Nonstandard Response Headers

Is there a way to get Nginx to send nonstandard response headers (e.g.
“User-Header”); it looks like they’re being filtered.

Thanks,
Brendan

Brendan Schwartz wrote:

Is there a way to get Nginx to send nonstandard response headers (e.g.
“User-Header”); it looks like they’re being filtered.

Thanks,
Brendan

Check out the proxy_pass_header directive.

http://wiki.codemongers.com/NginxHttpProxyModule#proxy_pass_header

Evan

On Dec 29, 2007 5:48 PM, Evan M. [email protected] wrote:

http://wiki.codemongers.com/NginxHttpProxyModule#proxy_pass_header

Evan

This doesn’t seem to be working for me. Here’s an example of what I’m
trying to accomplish:

I have a local backend that returns a response that includes
X-Accel-Redirect, Authorization, and Some-Other-Header headers among
others.
And I have a /remote-proxy location whose job it is to proxy the
X-Accel-Redirect to a remote server.
See example configuration below.

I would like the proxy-pass request to the remote server to include
the Authorization and Some-Other-Header headers that were returned in
the local backend upstream response.

I’ve tried to use the proxy_pass_header directive, but haven’t had
much luck as my “custom” headers aren’t being passed to the remote
proxy server.

Am I using these directives correctly? Is what I’m trying to do
impossible?

Thanks,
Brendan


server {

standard config …

location /remote-proxy/ {
  internal;

  proxy_set_header  X-Real-IP  $remote_addr;

  # needed for HTTPS
  proxy_set_header  X-Forwarded-For $proxy_add_x_forwarded_for;
  proxy_set_header Host remote.server.com;
  proxy_redirect false;
  proxy_max_temp_file_size 0;

  rewrite ^/remote-proxy/(.*)$ /$1 break;
  proxy_pass https://remote.server.com;
}

location / {

  proxy_set_header  X-Real-IP  $remote_addr;

  # needed for HTTPS
  proxy_set_header  X-Forwarded-For $proxy_add_x_forwarded_for;
  proxy_set_header Host $http_host;
  proxy_redirect false;
  proxy_max_temp_file_size 0;

  proxy_pass_header Authorization;
  proxy_pass_header Some-Other-Header;

  proxy_pass http://local_backend_upstream;

}
}

Brendan Schwartz ha scritto:

X-Accel-Redirect to a remote server.
Am I using these directives correctly? Is what I’m trying to do impossible?
location /remote-proxy/ {
rewrite ^/remote-proxy/(.*)$ /$1 break;
proxy_pass https://remote.server.com;

Here, instead of using a rewrite, try with

     proxy_pass https://remote.server.com/remote-proxy/
  proxy_max_temp_file_size 0;

  proxy_pass_header Authorization;
  proxy_pass_header Some-Other-Header;

  proxy_pass http://local_backend_upstream;

}
}

I’m not sure to understand what you are trying to do.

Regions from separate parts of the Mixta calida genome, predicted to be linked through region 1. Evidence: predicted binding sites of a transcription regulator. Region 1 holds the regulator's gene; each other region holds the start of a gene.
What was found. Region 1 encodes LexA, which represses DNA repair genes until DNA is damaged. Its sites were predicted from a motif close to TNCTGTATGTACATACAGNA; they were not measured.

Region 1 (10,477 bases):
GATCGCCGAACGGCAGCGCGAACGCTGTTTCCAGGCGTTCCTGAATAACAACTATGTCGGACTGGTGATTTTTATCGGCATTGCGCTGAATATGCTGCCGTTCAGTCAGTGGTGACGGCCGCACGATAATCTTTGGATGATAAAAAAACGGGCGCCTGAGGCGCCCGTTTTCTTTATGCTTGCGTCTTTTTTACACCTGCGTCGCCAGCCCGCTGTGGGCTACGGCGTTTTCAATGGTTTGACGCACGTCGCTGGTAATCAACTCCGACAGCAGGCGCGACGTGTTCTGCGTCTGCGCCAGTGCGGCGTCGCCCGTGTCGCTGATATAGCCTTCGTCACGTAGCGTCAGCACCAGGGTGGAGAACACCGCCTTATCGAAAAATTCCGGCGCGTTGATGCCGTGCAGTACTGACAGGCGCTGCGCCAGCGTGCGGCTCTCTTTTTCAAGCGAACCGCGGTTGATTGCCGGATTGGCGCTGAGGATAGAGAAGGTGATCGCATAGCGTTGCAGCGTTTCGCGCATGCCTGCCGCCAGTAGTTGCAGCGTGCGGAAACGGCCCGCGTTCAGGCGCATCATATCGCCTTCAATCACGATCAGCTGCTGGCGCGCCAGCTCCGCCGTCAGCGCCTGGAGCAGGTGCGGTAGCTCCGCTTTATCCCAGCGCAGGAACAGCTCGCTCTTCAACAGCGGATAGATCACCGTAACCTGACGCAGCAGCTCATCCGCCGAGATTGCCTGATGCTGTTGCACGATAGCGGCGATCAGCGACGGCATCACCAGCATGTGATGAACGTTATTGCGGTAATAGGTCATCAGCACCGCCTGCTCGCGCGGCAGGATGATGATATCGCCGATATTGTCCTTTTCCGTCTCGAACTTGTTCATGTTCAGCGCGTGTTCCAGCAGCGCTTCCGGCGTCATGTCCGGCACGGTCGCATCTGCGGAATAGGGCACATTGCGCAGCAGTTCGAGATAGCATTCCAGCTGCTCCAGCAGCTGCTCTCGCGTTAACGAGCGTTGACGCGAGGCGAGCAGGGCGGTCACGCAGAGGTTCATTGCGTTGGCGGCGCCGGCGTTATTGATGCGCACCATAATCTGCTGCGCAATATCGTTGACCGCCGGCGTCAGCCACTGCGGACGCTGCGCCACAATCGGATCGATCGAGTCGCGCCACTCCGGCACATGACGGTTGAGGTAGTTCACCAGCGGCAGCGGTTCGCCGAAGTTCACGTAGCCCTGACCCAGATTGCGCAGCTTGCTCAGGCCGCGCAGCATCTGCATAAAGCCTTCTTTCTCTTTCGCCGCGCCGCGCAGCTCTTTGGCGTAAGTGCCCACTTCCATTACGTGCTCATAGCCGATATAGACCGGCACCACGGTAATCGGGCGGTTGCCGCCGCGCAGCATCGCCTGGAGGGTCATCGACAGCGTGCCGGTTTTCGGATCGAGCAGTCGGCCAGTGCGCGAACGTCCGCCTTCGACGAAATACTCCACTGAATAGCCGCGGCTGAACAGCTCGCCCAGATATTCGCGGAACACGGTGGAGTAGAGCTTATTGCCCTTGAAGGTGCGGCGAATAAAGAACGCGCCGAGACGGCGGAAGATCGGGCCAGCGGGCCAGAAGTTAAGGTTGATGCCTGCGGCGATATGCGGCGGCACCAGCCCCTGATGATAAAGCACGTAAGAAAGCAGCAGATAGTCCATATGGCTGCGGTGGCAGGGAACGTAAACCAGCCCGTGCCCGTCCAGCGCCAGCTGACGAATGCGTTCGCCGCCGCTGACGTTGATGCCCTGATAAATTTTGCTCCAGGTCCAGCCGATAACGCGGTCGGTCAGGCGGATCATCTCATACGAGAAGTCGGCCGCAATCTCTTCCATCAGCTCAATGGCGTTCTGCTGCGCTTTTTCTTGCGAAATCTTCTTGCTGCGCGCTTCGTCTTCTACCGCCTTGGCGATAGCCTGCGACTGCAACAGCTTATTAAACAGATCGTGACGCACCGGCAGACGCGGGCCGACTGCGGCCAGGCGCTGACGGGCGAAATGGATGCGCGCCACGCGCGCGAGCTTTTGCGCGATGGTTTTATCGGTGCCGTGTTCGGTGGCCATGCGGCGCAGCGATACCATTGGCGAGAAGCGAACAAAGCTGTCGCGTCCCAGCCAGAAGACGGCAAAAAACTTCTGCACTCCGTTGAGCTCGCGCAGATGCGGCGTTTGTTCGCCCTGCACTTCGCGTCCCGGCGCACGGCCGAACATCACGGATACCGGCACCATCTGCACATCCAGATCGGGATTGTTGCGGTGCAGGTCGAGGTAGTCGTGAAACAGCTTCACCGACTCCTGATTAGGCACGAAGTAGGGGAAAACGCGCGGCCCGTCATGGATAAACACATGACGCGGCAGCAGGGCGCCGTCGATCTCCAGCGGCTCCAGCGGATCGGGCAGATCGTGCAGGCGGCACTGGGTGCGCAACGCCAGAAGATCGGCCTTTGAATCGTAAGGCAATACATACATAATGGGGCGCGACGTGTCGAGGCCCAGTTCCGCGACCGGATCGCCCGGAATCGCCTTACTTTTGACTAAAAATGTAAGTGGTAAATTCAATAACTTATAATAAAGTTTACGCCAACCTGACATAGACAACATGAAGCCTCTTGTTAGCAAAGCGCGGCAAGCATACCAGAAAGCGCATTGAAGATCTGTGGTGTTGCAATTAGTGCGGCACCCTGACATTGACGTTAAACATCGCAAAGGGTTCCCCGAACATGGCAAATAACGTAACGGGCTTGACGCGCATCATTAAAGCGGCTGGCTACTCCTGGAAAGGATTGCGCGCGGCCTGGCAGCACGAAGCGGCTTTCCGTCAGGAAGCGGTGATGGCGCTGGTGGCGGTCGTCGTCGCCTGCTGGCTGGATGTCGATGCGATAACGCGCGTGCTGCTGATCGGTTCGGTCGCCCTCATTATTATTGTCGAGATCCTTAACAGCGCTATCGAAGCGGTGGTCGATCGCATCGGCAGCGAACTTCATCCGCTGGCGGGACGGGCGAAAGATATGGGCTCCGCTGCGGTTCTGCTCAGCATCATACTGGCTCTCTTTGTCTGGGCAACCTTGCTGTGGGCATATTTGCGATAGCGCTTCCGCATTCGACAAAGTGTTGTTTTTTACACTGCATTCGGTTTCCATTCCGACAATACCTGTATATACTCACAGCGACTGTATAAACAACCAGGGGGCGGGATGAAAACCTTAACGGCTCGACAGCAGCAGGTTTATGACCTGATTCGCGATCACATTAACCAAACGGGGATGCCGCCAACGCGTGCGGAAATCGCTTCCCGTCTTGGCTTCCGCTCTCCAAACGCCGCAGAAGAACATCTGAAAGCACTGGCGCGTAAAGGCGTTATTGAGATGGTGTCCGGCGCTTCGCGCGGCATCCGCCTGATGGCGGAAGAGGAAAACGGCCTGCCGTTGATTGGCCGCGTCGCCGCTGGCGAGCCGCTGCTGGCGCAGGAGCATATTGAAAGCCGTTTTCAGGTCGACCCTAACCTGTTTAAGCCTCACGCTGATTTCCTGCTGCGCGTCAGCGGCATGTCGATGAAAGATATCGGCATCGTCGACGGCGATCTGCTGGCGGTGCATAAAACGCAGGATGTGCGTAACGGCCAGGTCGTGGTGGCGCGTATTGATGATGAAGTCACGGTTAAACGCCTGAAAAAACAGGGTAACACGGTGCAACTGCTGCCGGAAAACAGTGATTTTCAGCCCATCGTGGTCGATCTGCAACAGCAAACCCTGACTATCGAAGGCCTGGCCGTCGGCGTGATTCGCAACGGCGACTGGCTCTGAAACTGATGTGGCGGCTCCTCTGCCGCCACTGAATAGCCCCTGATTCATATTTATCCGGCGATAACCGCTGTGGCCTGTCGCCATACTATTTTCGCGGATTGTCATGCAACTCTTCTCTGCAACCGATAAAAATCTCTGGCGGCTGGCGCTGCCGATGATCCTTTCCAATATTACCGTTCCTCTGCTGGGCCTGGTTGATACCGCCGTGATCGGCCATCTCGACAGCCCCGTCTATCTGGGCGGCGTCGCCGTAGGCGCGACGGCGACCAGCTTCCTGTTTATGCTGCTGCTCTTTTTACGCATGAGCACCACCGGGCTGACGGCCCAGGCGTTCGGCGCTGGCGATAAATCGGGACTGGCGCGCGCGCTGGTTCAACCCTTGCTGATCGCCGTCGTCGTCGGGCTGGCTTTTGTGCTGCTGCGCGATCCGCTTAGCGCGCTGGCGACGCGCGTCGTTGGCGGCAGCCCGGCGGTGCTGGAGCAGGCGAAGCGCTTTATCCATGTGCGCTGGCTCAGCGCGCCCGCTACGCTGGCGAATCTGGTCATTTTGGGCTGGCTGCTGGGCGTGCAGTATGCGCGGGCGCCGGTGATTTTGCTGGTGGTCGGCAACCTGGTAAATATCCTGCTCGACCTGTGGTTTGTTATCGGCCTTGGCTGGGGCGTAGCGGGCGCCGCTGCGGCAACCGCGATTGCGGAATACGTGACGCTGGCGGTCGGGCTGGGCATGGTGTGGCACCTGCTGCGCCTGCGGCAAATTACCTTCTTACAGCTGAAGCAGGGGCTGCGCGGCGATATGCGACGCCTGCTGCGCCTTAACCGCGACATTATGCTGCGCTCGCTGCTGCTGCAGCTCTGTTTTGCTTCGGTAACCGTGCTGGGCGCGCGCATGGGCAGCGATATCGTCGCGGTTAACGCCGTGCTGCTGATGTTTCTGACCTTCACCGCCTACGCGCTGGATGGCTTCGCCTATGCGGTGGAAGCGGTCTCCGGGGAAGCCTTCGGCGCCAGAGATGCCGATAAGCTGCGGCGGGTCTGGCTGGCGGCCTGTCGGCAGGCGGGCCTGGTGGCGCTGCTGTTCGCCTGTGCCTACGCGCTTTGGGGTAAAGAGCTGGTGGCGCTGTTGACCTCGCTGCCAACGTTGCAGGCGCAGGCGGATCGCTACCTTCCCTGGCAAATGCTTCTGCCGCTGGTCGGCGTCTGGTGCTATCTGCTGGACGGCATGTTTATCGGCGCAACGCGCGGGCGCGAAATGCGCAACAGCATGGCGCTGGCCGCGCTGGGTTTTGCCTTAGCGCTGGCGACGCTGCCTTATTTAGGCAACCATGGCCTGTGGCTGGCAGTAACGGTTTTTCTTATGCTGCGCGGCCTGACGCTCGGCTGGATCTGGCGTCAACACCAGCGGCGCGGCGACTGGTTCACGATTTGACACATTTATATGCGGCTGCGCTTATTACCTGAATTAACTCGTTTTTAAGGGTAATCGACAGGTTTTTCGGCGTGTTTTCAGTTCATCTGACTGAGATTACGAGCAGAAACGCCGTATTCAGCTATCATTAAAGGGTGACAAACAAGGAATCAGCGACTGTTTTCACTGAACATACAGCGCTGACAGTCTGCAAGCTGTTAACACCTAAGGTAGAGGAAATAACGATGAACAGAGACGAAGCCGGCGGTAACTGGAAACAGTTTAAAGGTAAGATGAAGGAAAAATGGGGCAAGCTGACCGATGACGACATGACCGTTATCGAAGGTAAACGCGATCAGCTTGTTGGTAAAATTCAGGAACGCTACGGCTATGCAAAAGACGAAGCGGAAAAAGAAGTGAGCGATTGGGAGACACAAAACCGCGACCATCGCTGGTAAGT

But try with:

    set $authorization upstream_http_authorization;
    set $some_other upstream_http_some_other_header;

in the / location

and:

    proxy_set_header Authorization $authorization;
    proxy_set_header Some-Other-Header $some_other;

in the remote-proxy location

However I’m rather sure that this will not work :).

Manlio P.

On Jan 20, 2008 4:07 PM, Manlio P. [email protected]
wrote:

others.
proxy server.

standard config …

  proxy_max_temp_file_size 0;

  proxy_pass_header Authorization;

But try with:

in the remote-proxy location

However I’m rather sure that this will not work :).

Manlio P.

Manlio,

Unfortunately this doesn’t seem to work. “set $authorization
upstream_http_authorization;” sets the $authorization variable to the
string “upstream_http_authorization”. If I change the line to “set
$authorization $upstream_http_authorization;”, it doesn’t work either.
I think that’s because in Location / the Authorization header isn’t
set yet – it’s set by the local backend.

I’m trying to use nginx as a proxy for a remote server. But in order
to access the content on the remote server, I need to pass an
Authorization header to it. The local backend is able to produce valid
authorization tokens.

So here’s what I want to happen: the local backend produces an
Authorization header which is then passed to the remote server
backend. The remote server accepts the authorized request and returns
the protect content to nginx which passes it on to the end user.

Does this make sense?

Thanks,
Brendan

Brendan Schwartz ha scritto:

    proxy_set_header Authorization $authorization;

Manlio,

Unfortunately this doesn’t seem to work. “set $authorization
upstream_http_authorization;” sets the $authorization variable to the